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Long before chai pe charcha', bonding in baithaks' in western UP

Press Trust of India  |  Nagina (UP) 

Long before 'chai pe charcha' became a political buzzword, 'baithaks' were the of ideas and discourse across towns and villages in western

A continuum of tradition and going back centuries, the long, leisurely discussions over hookah or maybe a cup of tea mirrored the political preoccupations of the times, the concerns of the day and sometimes even served as a forum to sort out disputes.

They are still the nerve centre of discussion and discourse and Arshad Rafique, a retired employee of the electricity department, heads to a 'baithak' (meeting) after dinner around 9 pm where people from his 'mohalla' congregate every night.

Over the years, Rafique said, the baithaks' have been symbols of secularism and brotherhood.

But some cracks between different communities and castes are visible of late and sharp arguments are not uncommon now, said the 70-year-old.

'Baithaks' in towns and villages such as Nagina, Seohara, Bijnor and Amroha have been a constant for hundreds of years, said Rafique, who has been part of one baithak' or the other since the age of 10.

While chai pe charcha' (conversation over tea) was a completely political idea that gave a fillip to Narendra Modi's 2014 campaign, baithaks' in this region are more about tradition and culture, and the topics discussed can be as varied as the day itself, said old-timers.

It is held in several mohallas' and people congregate in the house of the person whose family has commanded respect for generations.

Though the tradition is on the wane with Gen Next making a move towards big cities, baithaks' are active in many places albeit with dwindling numbers.

hosts a baithak' at his home everyday to discuss ideas and thoughts, continuing an evening ritual that started with his grandfather. He acknowledged the changing nature of discussions over the years.

Earlier, civil disputes and quarrels were also sorted at the baithak' apart from discussions on raging political issues, but that feature is now missing. It is mostly politics. In election season, who is voting for whom dominates the discourse, Masood told

Another key feature that is missing now from these baithaks' is the hookah. Now the discussions are just over a cup of tea, said Masood, who is also of the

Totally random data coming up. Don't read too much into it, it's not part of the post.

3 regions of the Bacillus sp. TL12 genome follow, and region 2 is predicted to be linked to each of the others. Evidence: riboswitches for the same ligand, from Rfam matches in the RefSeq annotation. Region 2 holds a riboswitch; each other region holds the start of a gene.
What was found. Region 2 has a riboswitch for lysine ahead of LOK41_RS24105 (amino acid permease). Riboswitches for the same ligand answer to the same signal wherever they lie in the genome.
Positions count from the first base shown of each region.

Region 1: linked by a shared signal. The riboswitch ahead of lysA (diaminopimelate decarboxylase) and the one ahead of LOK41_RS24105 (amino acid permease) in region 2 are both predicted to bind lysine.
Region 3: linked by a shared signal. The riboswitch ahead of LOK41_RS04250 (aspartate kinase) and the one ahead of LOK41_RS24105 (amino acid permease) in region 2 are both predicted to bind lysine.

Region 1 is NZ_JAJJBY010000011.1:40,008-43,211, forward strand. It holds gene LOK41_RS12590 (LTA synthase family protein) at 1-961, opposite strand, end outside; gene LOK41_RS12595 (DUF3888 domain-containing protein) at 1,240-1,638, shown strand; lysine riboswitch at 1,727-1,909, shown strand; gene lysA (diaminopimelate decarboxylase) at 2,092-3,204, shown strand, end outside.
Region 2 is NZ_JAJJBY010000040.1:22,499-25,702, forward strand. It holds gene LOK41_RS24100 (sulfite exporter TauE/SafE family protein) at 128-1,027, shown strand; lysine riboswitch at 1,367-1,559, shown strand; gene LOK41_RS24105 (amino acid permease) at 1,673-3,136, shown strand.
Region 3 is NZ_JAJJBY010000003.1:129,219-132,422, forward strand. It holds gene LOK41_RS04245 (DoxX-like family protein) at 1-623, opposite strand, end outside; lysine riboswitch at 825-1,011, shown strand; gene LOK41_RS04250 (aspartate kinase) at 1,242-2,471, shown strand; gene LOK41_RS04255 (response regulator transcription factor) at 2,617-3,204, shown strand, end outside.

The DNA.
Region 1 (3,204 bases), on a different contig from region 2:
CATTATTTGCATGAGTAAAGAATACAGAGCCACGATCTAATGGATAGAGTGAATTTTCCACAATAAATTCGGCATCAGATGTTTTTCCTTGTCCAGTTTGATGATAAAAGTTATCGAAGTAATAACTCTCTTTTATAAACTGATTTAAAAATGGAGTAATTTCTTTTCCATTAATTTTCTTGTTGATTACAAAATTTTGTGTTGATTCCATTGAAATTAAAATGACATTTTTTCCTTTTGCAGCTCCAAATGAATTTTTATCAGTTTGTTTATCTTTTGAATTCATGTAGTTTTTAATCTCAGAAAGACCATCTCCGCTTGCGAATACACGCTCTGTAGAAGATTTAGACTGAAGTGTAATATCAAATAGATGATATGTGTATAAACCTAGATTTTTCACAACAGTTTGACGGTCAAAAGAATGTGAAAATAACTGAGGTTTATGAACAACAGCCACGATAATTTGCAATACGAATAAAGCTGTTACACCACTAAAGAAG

It is not just about sharing political and social ideas. Children also learn etiquette and the manner in how to conduct discussion and debate.

A 'baithak' at my place was more about problem solving and the resolution of conflicts, while the 'baithak' at former Union (also in Nagina) was about political issues and public works to be undertaken, Masood said, lamenting that the tradition might be on its last legs with the youth moving to bigger cities.

According to Prashant Goel, a from Bijnor, those attending a particular baithak' become like family over the years. If one person is unwell and does not turn up for a couple of days, all regulars land up at his home to check on him.

Rakesh Mishra, also a lawyer, echoed similar views.

Though baithaks' are mostly attended by only men, it creates a bond among their families and they are there by each other's side through life's ups and downs, he said.

The baithaks' typically lasted for less than an hour with everybody sharing their ideas, but these days extend to two hours or more with elections making for an interesting conversation.

The major topic dominating the discussion these days at these meetings in western UP is whether Muslims will go with the SP-BSP-RLD mahagathbandhan' or the or there will be a split in votes, benefitting the BJP.

Interestingly, everyone at these meetings seems to consider himself a psephologist, a political expert, and predictions keep flowing.

Though most predictions and opinions offered may be exaggerated and off the mark, the friendly banter seems more meaningful than the hollow TV debates and the politically-motivated 'chai pe charcha', said Tanvir Pervez, whose house in Nagina hosted such a baithak' before he moved to Ghaziabad.

The "chai pe charcha" was a concept started by the BJP as a in the run-up to the Lok Sabha elections in 2014.

Elections in are being held over seven phases. While eight constituencies in Western voted in the first phase, eight more will go to the polls in the second phase on April 18.

The votes for the Lok Sabha election will be counted on May 23.

(This story has not been edited by Business Standard staff and is auto-generated from a syndicated feed.)

First Published: Mon, April 15 2019. 13:10 IST
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